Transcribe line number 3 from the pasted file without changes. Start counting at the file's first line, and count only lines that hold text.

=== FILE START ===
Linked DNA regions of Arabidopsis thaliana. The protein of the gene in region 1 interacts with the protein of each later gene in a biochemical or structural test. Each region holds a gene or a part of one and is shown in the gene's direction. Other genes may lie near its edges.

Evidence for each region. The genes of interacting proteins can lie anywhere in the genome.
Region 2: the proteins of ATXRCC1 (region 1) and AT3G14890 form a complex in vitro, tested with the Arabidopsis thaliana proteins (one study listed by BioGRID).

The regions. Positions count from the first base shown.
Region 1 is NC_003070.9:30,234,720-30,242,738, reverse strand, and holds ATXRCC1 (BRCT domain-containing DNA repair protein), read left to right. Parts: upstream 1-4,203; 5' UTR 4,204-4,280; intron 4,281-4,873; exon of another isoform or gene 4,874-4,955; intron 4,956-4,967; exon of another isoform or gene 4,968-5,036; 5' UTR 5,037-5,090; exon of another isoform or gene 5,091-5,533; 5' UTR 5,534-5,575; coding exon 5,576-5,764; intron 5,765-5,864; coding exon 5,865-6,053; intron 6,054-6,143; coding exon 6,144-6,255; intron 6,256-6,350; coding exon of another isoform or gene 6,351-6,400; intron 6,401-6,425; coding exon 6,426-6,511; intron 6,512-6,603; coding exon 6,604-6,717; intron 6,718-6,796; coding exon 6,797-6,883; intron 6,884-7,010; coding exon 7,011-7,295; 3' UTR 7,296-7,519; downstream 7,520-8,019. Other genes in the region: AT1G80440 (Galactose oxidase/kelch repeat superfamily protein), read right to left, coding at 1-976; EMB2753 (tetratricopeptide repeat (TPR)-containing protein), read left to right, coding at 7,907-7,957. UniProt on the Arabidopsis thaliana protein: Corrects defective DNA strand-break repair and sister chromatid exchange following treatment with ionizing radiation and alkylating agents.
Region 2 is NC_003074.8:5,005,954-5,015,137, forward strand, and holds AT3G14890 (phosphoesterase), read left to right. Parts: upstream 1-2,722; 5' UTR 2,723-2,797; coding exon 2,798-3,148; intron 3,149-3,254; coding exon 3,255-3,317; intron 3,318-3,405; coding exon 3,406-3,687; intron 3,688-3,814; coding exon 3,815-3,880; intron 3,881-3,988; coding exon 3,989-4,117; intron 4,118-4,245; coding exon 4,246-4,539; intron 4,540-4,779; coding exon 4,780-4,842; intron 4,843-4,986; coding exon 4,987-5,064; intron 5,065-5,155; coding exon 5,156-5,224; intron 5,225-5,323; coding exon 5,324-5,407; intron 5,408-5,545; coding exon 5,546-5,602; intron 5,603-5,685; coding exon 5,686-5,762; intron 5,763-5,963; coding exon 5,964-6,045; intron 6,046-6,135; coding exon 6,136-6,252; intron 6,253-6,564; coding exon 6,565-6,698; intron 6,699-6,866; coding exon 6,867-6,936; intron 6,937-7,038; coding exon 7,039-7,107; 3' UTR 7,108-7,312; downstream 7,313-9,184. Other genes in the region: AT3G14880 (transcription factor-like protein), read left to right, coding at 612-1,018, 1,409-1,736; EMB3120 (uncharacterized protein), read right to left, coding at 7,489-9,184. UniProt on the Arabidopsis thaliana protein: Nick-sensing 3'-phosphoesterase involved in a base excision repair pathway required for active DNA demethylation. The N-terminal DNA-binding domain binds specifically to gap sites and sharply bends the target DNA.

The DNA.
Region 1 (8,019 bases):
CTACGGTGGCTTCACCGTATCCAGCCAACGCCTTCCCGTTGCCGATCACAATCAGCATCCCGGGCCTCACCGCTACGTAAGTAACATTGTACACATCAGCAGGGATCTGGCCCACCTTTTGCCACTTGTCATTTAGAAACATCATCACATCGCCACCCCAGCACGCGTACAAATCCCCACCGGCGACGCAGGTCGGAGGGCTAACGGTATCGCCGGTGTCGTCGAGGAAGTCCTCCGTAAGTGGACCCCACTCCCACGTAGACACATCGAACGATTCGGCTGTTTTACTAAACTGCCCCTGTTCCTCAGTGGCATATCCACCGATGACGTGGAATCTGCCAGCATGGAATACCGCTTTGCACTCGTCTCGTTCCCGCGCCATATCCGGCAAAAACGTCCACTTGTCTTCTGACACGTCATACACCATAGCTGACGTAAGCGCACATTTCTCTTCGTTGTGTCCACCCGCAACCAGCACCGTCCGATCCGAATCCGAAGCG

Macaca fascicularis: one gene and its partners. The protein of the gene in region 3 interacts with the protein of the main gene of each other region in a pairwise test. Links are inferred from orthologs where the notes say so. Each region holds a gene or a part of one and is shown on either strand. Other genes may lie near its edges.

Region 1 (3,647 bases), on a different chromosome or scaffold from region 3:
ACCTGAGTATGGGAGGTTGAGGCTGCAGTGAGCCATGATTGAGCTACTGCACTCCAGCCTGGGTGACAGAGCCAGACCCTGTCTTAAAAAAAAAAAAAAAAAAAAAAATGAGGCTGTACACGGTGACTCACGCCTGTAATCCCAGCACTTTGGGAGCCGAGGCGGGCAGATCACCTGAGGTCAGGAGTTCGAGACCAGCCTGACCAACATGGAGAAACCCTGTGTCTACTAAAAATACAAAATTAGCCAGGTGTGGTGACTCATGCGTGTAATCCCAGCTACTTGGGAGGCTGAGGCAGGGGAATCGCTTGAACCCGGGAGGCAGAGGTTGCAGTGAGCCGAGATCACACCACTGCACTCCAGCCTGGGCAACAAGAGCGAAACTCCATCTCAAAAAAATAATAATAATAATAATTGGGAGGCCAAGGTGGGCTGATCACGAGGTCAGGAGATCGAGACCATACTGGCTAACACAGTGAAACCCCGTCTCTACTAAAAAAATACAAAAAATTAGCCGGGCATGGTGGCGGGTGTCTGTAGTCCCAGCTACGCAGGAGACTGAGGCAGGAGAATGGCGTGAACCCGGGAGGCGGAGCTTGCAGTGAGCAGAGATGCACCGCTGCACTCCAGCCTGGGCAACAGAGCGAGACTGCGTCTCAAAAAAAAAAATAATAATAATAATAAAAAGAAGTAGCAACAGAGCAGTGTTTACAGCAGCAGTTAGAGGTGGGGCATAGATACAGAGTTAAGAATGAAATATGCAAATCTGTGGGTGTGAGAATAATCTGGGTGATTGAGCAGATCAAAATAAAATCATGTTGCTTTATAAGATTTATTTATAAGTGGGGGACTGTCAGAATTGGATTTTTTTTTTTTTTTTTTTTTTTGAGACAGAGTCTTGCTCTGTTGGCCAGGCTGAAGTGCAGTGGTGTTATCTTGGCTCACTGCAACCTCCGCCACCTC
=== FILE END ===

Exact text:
Region 2: the proteins of ATXRCC1 (region 1) and AT3G14890 form a complex in vitro, tested with the Arabidopsis thaliana proteins (one study listed by BioGRID).